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Preschoolers Learn with Live Pets

Preschoolers Learn with Live Pets

Children at Bloomin’ Preschools learn all about pets and some classrooms even have live animals that pay extended visits. Assistant Supervisor Ann McGregor explains, “Pets is a topic that children can easily relate to. Pets teach the students the importance of taking care of others, showing affection, being sensitive to others' needs, and developing lasting friendships.”

Most of the pets are housed in a common area at the Bloomin’ Preschool at Fox Hills site. Retired staff member Marge Sabat returns to the building a few days a week to feed the pets and clean the habitats which include several aquarium tanks and large cages with activity and sleeping areas.  During the recent long school closure, Sabat kept the animals at her home and made videos with them for the students. “All of the animals are rescues,” explains Sabat, adding that the PTO typically assists with some of the costs.

“For the pets study, I put the animals on carts, and each classroom has one pet for a week,” says Sabat, who gives a presentation on the pet and answers all the preschoolers’ questions. “The kids totally lead the study with their really good questions. I also rotate the animals each Friday so the kids get excited about which animal they will get next.” 

The questions are a key component of the instructional methodology. “In the beginning of the pet study our teachers ask ‘What do we know about pets?’ and ‘What do we want to know about pets?,” says McGregor. “By asking these questions, teachers are able to intentionally lesson plan to answer the student's questions and offer experiences through our interest areas.To delve deep into investigations, other questions the teacher may ask are ‘What kinds of animals are pets?, What are some characteristics of pets?, How do pets make us feel?, Where do pets live?, What do pets eat?, and How do we care for pets?’ The students develop thinking skills as they observe, investigate, ask questions, solve problems, make predictions and test ideas.”

The pets have varied behaviors and habitats which gives the preschoolers opportunities to explore this diversity. Besides the 40-year-old malaysian terrapin named Donatello, there also are Rosmarie and Violet who are mother-daughter chinchillas, Boo the rabbit, Ollie and Sunny the leopard geckos, Sebastian and Sunny the hermit crabs, Tippy the bearded dragon lizard, and many fish. Sabat has been working with the animals for more than a decade and knows everything about their unique features, habitats, typical activities, and defense mechanisms.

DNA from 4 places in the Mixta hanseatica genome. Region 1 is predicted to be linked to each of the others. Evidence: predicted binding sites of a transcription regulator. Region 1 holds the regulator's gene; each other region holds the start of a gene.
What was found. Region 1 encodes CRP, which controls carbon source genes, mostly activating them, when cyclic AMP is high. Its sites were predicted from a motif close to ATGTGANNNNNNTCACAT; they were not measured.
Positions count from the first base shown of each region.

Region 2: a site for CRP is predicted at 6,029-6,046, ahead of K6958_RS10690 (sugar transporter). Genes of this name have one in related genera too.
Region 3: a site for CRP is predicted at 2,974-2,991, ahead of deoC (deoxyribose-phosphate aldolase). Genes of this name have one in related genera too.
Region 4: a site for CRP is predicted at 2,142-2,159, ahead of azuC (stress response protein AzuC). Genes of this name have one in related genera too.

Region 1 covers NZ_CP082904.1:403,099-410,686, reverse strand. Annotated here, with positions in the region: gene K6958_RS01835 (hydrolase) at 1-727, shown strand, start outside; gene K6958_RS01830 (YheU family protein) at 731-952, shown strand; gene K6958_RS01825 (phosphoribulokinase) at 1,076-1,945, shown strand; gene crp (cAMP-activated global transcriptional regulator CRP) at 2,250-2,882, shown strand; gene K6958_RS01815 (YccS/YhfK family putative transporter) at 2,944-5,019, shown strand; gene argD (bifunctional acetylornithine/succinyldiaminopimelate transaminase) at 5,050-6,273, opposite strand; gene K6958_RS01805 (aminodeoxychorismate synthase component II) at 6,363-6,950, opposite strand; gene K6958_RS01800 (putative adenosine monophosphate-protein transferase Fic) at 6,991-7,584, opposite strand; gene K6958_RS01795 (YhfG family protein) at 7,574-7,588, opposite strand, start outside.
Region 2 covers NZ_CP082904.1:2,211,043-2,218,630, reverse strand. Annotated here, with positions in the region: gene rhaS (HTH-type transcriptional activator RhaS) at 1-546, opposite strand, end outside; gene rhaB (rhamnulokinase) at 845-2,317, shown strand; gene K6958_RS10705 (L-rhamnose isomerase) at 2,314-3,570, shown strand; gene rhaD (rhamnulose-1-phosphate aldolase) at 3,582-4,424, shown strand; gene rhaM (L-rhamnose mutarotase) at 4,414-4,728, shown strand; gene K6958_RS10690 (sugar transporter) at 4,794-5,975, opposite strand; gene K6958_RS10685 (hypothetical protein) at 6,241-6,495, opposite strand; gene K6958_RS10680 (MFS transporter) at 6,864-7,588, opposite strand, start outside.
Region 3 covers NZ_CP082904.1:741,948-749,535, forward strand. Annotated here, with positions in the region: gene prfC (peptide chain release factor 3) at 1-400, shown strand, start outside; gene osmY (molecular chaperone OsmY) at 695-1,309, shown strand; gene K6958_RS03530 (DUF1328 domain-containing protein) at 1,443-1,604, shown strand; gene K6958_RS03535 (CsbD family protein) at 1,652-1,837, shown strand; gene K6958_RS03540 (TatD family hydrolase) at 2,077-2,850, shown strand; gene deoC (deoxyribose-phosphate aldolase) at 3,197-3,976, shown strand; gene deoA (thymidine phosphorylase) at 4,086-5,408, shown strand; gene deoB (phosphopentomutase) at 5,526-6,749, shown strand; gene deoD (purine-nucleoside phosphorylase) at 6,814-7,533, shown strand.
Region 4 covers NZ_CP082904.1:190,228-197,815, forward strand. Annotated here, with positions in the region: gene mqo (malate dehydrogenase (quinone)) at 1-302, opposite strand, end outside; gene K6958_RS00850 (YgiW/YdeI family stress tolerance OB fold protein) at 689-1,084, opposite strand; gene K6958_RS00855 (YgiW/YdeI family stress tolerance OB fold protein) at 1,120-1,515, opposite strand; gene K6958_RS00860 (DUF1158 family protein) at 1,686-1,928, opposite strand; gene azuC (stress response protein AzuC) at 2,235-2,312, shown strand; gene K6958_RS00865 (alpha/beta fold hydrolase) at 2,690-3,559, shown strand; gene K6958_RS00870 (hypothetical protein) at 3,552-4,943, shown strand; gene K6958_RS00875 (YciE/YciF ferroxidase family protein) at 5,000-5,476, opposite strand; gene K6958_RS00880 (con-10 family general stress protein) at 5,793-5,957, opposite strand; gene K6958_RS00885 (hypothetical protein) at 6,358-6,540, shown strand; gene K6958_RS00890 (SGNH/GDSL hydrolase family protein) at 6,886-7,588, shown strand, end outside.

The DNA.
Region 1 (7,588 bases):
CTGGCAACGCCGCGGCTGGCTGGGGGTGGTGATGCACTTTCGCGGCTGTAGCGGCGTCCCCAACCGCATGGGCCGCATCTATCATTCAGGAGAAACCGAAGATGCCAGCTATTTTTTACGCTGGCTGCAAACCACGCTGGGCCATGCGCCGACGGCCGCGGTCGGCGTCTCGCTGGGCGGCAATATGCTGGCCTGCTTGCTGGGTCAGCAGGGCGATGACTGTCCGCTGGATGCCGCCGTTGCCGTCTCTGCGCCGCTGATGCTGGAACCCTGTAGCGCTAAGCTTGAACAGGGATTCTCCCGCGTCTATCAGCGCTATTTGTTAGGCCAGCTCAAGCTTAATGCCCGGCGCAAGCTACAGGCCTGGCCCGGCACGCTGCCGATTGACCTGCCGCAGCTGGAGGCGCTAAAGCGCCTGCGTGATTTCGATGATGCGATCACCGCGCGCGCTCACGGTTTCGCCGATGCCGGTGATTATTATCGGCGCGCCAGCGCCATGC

“For example,” Sabat said, “I’ll explain that the geckos need warm humidity like when people take a shower and the room steams up, and I’ll show the kids how the teacher will spray them with some water. I’ll also explain how they need the UV rays from special lights that are like our sun. It’s so easy to pull science concepts into all of this. And then the teachers will take what I talk about and go even farther.”

Since the animals stay in the classrooms, the children get to see all aspects of their activities, like when the chinchillas take a dust bath and how the rabbit eats timothy hay. “Sebastian was fantastic because he even transferred into a new shell while he was in a classroom, and the kids got to watch it happen,” says Sabat. 

There are many hands-on experiences at Bloomin’ Preschools, called Choice Time, incorporated into each study as well. “During Choice Time, the students may set up a pet shop or a veterinarian clinic in Dramatic Play,” describes McGregor. “In Toys and Games a child may be patterning small and large dog biscuits or playing dog/cat tic-tac-toe. In the Art Area, a child might create a cat collar from pipe cleaners and paper. In Discovery, a child may be exploring X-Rays of an animal. The children have numerous opportunities to pretend, explore and investigate.” 

Other studies include trees, recycling, insects, buildings and simple machines. All studies incorporate concepts and skills in literacy (i.e. listening and comprehension, book enjoyment), mathematics (i.e. patterning, measurement),  science (i.e. natural and physical world), social studies (i.e. geography), the arts and technology (i.e. fine motor skills, movement). 

“You have to be engaging with preschoolers,” emphasizes Sabat. “They really have a lot to say!”